Following St. Andrew’s example of leadership

Kirk Odom



It was the end of my freshman year at the University of Southern Indiana, and I had only made it to two or three Newman Catholic Community meetings on campus. My faith was important to me, but I hadn’t quite found my place on campus yet.

Somehow, the Holy Spirit had placed it into someone’s mind to nominate me for an executive board position for Newman. I was nominated as treasurer; it was a minor position, but a position nonetheless. I was confused when I heard I had been nominated, but I accepted it. I thought maybe this was God’s way of calling me to start taking the community aspect of my faith more seriously.

Once I became the treasurer, my sophomore year, I made a commitment to attend every weekly meeting. This is when I realized how special the Newman Catholic Community is at USI. Our common faith allows us to connect with one another on a deep level that isn’t easy to accomplish with other peers. Whenever I hung out with the people at Newman, it was apparent they genuinely cared about one another. Whenever someone asked, “How’s it going?” they were not just asking for the sake of small talk; they wanted to really know how you were doing. In a world where everything feels so surface-level, this was a great change of pace.

Fast forward to my junior year; it was December 2020, and we are holding nominations. Due to some scheduling issues, some of the officers had to step down from their positions for next semester. One of the available positions was president. This threw off things a little bit since presidents typically serve for the whole school year. Due to being available at an awkward time, there were not many people interested in the position. I did not think of myself as someone cut out to be in a leadership position like that, but I decided to go for it anyway. It would turn out I was the only person to run for the position, so I automatically got it.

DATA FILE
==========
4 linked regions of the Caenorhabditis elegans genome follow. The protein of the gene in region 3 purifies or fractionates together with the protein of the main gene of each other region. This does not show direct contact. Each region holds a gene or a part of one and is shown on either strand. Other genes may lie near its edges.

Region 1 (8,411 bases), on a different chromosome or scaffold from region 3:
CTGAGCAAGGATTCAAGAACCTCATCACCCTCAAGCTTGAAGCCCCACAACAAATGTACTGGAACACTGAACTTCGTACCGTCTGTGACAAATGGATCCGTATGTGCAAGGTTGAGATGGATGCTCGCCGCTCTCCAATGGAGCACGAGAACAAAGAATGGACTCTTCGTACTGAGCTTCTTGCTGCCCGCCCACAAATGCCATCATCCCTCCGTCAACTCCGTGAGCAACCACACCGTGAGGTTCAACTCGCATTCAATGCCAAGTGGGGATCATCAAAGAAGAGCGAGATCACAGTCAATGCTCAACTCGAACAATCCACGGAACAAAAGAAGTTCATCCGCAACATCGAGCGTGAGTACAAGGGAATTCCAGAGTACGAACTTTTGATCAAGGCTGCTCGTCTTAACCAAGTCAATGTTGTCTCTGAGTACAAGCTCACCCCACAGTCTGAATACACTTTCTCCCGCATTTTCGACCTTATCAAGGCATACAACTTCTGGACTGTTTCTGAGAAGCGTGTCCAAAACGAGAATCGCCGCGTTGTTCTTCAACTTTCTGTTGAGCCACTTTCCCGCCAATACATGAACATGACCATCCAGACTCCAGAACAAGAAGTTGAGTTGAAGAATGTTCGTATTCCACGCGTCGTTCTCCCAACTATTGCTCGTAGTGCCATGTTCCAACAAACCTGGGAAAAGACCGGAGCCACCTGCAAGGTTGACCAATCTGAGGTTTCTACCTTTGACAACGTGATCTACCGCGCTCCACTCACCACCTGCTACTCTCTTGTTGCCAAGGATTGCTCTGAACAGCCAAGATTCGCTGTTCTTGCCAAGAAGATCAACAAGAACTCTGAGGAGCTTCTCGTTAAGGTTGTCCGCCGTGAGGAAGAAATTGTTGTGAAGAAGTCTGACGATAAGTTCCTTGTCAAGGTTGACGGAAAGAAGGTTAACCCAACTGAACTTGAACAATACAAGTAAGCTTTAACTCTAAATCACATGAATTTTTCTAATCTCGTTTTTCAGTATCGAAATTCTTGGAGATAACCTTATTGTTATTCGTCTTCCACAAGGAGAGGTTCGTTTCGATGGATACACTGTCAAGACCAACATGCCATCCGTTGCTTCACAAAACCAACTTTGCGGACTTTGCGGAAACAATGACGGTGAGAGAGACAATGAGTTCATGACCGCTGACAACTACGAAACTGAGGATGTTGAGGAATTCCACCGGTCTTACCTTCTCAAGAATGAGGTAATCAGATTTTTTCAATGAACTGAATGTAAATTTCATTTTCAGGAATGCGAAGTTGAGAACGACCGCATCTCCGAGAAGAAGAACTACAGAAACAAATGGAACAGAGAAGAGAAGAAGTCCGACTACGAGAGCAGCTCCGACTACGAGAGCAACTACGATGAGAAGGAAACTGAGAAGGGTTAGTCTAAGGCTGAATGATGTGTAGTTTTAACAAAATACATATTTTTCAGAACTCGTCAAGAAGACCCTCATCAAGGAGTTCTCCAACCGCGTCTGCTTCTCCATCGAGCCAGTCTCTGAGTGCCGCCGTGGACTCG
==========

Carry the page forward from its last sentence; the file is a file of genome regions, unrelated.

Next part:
Within my first month of being the president of Newman Catholic, I wondered if I was even doing a good job. I am not a charismatic speaker or anything like that, so I wondered if I was right for this position. It was at the SEEK conference in early February when my outlook and confidence started to change. I was listening to one of the various talks we could pick from, and the speaker was discussing St. Andrew.

The speaker talked about how great a leader St. Andrew really was, despite not being a particularly great speaker. Instead of being a great speaker, St. Andrew was the ultimate facilitator to Christ. Andrew is credited to being the first disciple, and we see in John 1 that he brought his brother Peter to Jesus. Later, in John 6, we see that it is Andrew who brings forth the boy who had five barley loaves and two fish.

From these two stories, there is a lot of insight to discover. First, we see the importance of bringing others to Christ. The first person Andrew brings to Christ is Peter, who ends up being the leader of the Church as the first Pope. Second, we see the importance of bringing the gifts people have to Christ. Andrew, seeing that the boy only had five loaves and two fish, brings the boy to Jesus.

Through St. Andrew, we see how important it is to see what others have to offer and help them bring their gifts to God, so that God can turn those gifts into something exponentially more fruitful.

After this realization, my outlook on being a leader changed. I now knew it was not about what I could do, but it was about what God could do. Moving forward, I will definitely be praying for St. Andrew’s intercession!

Kirk Odom is a senior History major with minors in Education and English. He will begin student teaching at North Posey Junior High School during Spring Semester. He graduates in May 2022.